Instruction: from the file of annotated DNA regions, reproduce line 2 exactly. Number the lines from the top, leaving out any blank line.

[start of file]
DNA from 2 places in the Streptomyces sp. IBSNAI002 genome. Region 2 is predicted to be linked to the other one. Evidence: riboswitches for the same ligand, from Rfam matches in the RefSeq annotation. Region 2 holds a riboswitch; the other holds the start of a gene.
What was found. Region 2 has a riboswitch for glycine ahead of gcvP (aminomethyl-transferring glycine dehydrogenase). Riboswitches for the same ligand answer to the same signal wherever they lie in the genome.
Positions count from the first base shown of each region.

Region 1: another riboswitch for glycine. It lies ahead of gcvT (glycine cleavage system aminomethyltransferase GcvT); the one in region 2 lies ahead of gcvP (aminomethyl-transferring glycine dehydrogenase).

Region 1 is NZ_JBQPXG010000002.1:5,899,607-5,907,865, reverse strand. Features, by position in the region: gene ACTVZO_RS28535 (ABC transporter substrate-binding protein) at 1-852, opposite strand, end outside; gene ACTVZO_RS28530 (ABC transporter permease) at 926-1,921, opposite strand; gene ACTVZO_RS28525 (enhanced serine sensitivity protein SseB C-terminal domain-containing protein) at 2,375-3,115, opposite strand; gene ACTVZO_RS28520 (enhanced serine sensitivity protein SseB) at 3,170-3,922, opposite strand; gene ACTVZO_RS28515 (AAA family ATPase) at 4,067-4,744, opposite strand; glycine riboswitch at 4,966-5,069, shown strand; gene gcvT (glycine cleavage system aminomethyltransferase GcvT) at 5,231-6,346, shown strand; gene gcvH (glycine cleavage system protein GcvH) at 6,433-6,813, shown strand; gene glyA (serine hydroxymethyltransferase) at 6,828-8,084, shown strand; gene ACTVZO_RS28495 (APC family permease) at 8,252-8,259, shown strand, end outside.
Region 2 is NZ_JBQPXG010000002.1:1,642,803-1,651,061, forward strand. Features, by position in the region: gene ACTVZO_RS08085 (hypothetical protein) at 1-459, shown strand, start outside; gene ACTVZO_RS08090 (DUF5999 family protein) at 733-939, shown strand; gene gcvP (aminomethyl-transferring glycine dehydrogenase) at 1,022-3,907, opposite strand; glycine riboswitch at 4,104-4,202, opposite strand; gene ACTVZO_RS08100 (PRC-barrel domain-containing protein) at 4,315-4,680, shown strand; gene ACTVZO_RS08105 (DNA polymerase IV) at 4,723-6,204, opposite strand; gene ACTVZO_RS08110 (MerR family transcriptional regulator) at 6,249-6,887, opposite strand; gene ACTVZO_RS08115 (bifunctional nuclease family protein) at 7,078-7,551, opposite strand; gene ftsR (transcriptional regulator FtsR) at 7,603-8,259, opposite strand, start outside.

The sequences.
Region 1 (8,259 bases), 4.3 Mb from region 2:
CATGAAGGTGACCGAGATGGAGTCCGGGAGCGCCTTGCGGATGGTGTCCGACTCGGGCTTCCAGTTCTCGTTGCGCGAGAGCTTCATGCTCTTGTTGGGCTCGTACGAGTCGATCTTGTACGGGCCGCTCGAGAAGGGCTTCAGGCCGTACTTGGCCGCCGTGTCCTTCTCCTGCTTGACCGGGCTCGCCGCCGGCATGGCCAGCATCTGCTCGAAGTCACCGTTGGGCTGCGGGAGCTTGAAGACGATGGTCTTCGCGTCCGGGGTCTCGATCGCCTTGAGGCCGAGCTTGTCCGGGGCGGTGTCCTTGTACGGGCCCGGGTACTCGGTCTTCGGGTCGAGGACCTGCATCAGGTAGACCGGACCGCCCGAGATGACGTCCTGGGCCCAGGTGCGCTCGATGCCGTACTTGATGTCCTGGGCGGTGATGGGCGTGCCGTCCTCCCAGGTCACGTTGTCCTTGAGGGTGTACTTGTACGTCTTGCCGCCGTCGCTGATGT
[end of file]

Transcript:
What was found. Region 2 has a riboswitch for glycine ahead of gcvP (aminomethyl-transferring glycine dehydrogenase). Riboswitches for the same ligand answer to the same signal wherever they lie in the genome.